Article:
THE Reserve Bank of Zimbabwe (RBZ) has set stringent regulations that bar directors or senior managers of failed banks from sitting on the boards of financial institutions.
The new guidelines, which came into effect yesterday, are contained in the Bank Licensing, Supervision and Surveillance document on Corporate Governance.
It means, for instance, that directors of the liquidated Century Discount House, which was bought by the collapsed ENG, can no longer be directors of any financial institution. Also affected are directors who once worked for United Merchant Bank.
“Banking institutions must follow good corporate governance principles, which provide for the disqualification of a director or senior manager who has been involved in the directorship or management of a failed banking institution and or bank holding company,” the document says.
“Unless that person shows to the satisfaction of the Reserve Bank of Zimbabwe that the person was not responsible for the insolvency, liquidation, composition with creditors, bankruptcy or the arrangement with creditors or other action with similar effect in Zimbabwe or elsewhere.”
The document was given to banking chiefs by Reserve Bank governor Gideon Gono at a meeting on Monday. The meeting also discussed problems of cash availability and the status of the banking sector ahead of yesterday’s recapitalisation deadline.
In a 37-page document, the central bank said with effect from yesterday every banking institution would set out its policy on insider loans and intra-group transactions to comply with the Banking Act.
The loan policy comes in the wake of revelations that senior bank officials contributed to the demise of their institutions by allocating themselves massive loans without approval.
It is thought that irregular inside loans were one of the major causes of the collapse of Barbican and Royal banks which have since been ring fenced through a curatorship. Intermarket also suffered the same fate when its former chairman Nicholas Vingirai allegedly allocated himself more than $90 billion in loans.
Trust Bank, which was placed under curatorship last week, is also battling to come out of the red after its former managers abused internal loan facilities.
The new policy forces banks to make disclosures on any lending in connection with any related interest.
A fortnight ago, the International Monetary Fund (IMF) raised concerns on the stability of the banking system in Zimbabwe, which it said was risky. That was before Trust Bank was suddenly placed under curatorship.
The local banking industry has been severely affected by the problems of poor corporate governance.
The IMF said there was need to strengthen financial sector supervision, and particularly with regard to capital adequacy.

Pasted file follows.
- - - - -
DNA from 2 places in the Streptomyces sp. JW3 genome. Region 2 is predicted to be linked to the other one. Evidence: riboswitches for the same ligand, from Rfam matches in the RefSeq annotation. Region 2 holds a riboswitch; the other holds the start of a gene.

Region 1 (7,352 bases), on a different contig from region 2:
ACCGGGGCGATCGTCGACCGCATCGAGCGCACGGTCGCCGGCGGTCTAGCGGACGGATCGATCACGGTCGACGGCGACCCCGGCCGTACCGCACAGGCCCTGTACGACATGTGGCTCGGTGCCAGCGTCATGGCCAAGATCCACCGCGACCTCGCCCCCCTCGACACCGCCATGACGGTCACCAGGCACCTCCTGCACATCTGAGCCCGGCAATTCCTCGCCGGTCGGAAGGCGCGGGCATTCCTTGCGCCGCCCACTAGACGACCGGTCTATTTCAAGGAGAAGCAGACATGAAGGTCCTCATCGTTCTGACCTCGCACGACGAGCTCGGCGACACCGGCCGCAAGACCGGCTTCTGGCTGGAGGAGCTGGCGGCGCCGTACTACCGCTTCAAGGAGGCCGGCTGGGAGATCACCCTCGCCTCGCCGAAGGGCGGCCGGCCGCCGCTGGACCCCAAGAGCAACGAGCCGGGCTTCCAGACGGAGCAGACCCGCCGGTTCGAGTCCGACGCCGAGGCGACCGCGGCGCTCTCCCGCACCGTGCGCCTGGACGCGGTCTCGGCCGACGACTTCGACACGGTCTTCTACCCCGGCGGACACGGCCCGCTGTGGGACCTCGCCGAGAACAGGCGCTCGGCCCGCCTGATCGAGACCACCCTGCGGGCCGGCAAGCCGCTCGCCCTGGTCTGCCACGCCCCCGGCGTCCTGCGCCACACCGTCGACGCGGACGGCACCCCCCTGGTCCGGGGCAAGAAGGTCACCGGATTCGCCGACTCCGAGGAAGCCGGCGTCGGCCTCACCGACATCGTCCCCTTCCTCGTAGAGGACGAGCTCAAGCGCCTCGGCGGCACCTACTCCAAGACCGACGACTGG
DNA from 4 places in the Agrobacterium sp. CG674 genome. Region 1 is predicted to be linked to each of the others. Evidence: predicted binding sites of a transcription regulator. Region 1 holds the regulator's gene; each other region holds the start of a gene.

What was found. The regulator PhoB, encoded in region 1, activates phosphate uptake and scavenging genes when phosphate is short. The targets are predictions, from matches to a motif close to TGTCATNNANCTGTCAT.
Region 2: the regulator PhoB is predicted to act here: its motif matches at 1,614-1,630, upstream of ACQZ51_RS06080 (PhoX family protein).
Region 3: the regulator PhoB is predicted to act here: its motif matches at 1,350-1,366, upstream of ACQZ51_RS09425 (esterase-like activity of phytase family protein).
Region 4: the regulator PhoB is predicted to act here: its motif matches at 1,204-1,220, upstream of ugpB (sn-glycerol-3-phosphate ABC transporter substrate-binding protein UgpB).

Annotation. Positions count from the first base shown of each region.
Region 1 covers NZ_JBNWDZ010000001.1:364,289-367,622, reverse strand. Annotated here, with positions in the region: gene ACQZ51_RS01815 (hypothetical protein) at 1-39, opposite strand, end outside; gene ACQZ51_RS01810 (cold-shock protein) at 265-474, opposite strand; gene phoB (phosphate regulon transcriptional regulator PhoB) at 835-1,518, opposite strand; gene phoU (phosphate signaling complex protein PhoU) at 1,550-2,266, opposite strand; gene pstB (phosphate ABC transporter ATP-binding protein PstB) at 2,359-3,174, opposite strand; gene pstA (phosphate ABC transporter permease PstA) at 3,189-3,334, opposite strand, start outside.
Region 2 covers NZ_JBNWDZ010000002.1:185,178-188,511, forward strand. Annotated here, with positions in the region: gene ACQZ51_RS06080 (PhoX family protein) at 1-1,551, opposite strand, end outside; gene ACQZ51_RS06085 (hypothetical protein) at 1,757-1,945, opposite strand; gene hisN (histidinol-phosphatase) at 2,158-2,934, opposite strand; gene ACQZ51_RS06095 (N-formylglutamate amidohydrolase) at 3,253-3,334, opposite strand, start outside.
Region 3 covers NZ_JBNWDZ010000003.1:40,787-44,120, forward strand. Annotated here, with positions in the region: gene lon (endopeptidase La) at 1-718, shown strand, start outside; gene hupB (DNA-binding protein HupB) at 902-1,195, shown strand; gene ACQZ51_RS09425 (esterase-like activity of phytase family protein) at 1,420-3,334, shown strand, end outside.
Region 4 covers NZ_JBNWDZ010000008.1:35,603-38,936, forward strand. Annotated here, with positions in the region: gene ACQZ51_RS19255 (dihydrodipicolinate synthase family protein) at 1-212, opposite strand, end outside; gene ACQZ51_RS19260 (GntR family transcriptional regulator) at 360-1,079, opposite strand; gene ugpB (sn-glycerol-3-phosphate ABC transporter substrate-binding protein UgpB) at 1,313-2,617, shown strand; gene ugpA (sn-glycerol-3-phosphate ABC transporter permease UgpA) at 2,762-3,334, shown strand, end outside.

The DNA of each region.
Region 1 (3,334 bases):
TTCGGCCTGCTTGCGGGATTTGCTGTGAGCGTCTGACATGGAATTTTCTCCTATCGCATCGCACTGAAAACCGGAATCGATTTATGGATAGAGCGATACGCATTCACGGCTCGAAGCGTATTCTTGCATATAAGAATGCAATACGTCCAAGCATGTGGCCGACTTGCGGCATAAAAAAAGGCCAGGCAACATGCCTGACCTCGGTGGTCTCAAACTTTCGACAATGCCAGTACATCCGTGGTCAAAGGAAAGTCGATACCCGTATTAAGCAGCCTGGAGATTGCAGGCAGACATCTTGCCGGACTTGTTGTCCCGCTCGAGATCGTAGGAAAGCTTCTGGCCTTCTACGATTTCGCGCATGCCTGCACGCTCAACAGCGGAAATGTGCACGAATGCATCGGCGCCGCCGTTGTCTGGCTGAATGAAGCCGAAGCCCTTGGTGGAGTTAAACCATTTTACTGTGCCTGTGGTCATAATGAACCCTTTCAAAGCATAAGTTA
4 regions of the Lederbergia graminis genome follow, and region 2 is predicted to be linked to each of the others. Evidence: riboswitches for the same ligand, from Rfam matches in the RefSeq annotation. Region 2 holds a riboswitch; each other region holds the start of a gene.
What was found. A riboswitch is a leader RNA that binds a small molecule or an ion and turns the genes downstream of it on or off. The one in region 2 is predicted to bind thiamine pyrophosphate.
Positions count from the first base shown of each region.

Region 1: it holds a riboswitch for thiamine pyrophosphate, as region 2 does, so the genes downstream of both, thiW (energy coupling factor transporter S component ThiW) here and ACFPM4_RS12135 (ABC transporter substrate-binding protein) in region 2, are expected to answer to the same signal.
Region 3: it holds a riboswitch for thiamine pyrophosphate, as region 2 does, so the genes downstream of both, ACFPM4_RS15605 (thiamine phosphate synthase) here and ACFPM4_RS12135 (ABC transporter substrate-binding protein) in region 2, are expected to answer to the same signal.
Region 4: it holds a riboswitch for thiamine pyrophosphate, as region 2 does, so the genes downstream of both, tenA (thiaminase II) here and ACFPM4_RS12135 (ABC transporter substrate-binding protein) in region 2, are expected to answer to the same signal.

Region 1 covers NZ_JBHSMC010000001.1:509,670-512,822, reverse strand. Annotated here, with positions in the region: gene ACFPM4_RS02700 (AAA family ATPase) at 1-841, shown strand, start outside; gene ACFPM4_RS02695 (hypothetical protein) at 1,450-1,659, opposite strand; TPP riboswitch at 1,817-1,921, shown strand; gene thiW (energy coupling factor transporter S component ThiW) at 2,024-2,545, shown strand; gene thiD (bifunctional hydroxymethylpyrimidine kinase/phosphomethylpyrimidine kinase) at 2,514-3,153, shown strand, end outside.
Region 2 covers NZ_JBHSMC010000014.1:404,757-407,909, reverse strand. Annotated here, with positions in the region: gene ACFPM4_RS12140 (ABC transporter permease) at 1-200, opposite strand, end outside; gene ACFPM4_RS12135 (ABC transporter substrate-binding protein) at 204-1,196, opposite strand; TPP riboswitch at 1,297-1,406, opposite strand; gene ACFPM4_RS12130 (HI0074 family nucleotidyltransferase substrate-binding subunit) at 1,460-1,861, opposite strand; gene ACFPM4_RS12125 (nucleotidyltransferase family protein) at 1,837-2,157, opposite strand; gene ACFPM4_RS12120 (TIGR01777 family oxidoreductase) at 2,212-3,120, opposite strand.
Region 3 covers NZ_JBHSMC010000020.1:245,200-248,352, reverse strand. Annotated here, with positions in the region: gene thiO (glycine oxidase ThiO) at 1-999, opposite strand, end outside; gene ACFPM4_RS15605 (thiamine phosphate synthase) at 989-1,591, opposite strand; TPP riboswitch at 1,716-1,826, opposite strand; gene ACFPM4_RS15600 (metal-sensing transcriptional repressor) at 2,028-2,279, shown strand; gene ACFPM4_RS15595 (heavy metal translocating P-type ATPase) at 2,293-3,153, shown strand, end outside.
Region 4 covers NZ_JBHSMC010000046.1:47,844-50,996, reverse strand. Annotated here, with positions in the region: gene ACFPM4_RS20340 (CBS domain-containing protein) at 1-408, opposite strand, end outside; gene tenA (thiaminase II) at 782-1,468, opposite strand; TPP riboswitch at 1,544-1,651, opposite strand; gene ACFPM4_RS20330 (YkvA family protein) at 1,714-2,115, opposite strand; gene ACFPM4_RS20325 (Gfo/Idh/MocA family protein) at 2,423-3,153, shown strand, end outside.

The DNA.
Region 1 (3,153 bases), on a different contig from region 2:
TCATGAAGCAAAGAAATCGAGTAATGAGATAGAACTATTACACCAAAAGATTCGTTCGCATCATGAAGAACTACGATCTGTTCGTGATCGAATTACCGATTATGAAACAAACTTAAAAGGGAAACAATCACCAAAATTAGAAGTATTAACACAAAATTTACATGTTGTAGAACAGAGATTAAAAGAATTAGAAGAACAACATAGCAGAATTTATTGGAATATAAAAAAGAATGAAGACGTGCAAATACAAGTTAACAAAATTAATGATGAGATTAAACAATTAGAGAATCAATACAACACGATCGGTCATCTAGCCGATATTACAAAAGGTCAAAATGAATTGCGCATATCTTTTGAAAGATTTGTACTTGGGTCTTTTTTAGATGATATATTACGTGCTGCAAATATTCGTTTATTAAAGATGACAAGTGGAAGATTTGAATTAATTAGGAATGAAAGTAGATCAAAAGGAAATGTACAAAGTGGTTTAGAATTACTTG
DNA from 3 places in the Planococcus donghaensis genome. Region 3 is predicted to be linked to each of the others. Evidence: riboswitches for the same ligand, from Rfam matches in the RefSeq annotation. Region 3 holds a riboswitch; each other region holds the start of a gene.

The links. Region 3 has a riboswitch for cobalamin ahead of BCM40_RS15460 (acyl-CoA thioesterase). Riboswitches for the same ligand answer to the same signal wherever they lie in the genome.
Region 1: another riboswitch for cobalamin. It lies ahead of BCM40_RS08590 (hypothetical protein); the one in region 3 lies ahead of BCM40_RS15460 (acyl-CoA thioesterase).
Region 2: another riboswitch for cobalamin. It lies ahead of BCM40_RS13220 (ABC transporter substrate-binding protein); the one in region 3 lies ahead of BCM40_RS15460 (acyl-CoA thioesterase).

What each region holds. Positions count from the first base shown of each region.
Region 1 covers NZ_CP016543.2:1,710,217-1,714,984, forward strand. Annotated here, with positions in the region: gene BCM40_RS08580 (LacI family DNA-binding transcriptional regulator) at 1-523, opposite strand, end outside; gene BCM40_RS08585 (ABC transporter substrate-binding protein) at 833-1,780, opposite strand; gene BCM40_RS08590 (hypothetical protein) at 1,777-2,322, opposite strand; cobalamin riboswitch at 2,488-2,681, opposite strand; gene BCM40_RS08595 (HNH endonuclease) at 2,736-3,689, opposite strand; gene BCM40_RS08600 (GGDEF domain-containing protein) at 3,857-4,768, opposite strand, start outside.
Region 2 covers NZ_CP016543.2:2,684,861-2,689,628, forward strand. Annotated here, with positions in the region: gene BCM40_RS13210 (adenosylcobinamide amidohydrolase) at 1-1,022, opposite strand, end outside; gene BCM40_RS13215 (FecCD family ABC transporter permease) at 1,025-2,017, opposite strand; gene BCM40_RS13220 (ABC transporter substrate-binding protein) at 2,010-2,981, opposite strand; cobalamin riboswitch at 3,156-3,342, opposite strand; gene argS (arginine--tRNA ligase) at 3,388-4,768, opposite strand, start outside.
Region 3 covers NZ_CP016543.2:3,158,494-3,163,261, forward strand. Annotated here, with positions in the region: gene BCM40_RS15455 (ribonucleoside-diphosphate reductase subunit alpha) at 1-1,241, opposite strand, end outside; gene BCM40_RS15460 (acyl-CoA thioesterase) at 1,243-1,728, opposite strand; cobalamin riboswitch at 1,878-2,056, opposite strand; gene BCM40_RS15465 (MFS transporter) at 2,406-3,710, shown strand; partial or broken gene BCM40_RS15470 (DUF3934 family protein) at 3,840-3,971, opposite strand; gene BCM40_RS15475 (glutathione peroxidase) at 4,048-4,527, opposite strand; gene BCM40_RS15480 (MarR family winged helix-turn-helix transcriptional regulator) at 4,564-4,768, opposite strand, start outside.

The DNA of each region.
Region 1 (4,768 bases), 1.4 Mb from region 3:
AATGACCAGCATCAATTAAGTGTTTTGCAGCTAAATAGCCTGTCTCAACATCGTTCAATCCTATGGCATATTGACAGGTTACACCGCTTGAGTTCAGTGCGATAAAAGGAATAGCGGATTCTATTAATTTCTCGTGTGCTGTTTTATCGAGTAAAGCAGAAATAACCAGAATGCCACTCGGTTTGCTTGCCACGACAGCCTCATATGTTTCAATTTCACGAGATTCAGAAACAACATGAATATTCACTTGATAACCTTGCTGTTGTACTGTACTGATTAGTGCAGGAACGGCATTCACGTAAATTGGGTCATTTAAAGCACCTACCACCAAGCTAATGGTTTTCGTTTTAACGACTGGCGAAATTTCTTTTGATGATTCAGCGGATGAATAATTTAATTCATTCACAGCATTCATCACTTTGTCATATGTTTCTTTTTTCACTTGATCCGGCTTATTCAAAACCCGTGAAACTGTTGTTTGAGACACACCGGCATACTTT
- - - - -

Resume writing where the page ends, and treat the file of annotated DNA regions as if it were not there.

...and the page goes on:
Under the new regulations, every board member is now required to attend at least 75% of board meetings of a banking institution.
“At its Annual General Meeting, each banking institution is required to review the suitability of a non-executive director who has failed to comply with this 75% attendance rule, without valid reason. Attendances shall be disclosed in the annual report.”
Under the new system, the board is expected to meet at least once every quarter to deliberate on the performance of the bank and provide policy direction.
“Although directors may delegate certain authority to senior officers, they are ultimately accountable for the banking institution’s operations.”
The regulations also state that the chief executive of a bank will be responsible for its day to day running, adding that his absence must be approved by the central bank.
“A banking institution is required to inform the Reserve Bank of Zimbabwe the person who will be directly responsible for the overall running of the institution when the chief executive officer is unavailable, on leave or otherwise absent,” the report said.
“The person nominated should be fully acquainted with the affairs of the banking institution, and should be able to act promptly, with authority, on matters affecting the banking institution. The delegation of responsibilities to several persons, with no single person as the coordinator with the institution, should be avoided.”
The report said remuneration of directors and the chief executive shall not be out of line with the nature and size of opeations of a banking institution.
“The directors and chief executive should not avail themselves of unreasonably bountiful remuneration, with execessive bonuses and fringe benefits relative to the profits and operations of the bainking institution,” RBZ said.